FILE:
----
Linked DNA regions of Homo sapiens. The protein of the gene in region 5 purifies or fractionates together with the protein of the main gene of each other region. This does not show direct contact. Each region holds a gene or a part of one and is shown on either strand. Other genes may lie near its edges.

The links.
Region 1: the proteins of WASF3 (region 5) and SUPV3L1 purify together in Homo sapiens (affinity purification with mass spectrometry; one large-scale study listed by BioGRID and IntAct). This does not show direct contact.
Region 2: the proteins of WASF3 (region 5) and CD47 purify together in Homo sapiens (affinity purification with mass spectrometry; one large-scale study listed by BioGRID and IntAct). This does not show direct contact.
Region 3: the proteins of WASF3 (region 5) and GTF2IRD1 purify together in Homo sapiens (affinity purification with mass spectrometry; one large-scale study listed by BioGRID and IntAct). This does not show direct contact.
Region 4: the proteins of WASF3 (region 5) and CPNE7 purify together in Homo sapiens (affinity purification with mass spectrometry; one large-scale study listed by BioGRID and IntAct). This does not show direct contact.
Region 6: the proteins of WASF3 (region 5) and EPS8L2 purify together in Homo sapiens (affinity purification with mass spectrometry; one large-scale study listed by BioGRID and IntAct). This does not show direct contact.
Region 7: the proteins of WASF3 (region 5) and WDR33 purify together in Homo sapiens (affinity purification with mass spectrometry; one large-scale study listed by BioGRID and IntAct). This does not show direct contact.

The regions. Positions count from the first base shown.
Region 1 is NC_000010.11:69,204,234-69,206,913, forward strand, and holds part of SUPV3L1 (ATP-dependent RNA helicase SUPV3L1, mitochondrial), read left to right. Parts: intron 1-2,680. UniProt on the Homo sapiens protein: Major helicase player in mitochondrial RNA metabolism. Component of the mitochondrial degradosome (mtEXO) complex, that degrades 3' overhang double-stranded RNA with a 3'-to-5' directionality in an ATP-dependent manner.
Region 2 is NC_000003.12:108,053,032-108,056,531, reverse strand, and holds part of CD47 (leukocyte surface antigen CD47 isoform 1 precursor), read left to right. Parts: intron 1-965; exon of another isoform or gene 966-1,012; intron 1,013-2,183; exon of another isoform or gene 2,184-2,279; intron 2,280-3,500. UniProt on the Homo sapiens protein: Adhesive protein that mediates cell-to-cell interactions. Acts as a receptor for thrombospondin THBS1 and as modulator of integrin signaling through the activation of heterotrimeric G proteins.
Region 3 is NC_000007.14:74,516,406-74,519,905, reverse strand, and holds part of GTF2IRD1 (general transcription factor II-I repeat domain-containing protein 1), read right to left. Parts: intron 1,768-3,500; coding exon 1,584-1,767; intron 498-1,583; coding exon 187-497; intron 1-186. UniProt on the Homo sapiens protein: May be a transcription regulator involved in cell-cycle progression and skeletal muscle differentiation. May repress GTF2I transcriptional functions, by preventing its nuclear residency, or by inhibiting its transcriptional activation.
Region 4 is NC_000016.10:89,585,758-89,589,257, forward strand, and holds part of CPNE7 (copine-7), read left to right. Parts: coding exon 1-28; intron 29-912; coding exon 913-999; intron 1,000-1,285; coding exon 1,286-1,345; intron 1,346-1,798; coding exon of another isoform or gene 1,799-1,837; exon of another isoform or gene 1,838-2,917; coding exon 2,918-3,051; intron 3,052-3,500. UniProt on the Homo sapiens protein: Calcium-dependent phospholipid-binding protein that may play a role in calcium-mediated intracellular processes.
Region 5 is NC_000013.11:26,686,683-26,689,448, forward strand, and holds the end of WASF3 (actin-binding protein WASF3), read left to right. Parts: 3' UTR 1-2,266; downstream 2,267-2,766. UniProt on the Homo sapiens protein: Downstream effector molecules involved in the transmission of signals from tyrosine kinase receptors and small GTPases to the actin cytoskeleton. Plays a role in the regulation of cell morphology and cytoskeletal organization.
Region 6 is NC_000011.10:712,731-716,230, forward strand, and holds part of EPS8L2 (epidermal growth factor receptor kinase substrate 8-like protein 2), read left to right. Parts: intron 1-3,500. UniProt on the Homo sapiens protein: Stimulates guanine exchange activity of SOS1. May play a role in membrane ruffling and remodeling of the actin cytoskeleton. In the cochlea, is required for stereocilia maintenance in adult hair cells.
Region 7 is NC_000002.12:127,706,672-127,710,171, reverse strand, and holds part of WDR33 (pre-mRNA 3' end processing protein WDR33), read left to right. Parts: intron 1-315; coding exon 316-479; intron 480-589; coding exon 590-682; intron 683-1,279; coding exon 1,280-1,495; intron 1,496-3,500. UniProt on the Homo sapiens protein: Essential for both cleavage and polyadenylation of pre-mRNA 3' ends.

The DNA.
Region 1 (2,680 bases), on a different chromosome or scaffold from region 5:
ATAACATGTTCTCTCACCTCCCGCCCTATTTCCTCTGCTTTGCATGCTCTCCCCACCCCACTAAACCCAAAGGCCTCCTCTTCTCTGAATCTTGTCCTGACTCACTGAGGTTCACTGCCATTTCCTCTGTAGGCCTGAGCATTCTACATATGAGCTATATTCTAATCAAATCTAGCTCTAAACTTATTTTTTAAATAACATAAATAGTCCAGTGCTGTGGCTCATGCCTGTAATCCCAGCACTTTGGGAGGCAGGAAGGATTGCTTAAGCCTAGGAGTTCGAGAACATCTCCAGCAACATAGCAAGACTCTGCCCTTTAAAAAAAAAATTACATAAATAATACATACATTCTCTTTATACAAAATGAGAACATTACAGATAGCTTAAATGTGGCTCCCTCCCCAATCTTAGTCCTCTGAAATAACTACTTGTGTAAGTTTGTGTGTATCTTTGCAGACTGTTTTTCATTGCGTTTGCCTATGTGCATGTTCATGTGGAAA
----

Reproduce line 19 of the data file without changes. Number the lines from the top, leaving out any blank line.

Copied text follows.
ATAACATGTTCTCTCACCTCCCGCCCTATTTCCTCTGCTTTGCATGCTCTCCCCACCCCACTAAACCCAAAGGCCTCCTCTTCTCTGAATCTTGTCCTGACTCACTGAGGTTCACTGCCATTTCCTCTGTAGGCCTGAGCATTCTACATATGAGCTATATTCTAATCAAATCTAGCTCTAAACTTATTTTTTAAATAACATAAATAGTCCAGTGCTGTGGCTCATGCCTGTAATCCCAGCACTTTGGGAGGCAGGAAGGATTGCTTAAGCCTAGGAGTTCGAGAACATCTCCAGCAACATAGCAAGACTCTGCCCTTTAAAAAAAAAATTACATAAATAATACATACATTCTCTTTATACAAAATGAGAACATTACAGATAGCTTAAATGTGGCTCCCTCCCCAATCTTAGTCCTCTGAAATAACTACTTGTGTAAGTTTGTGTGTATCTTTGCAGACTGTTTTTCATTGCGTTTGCCTATGTGCATGTTCATGTGGAAA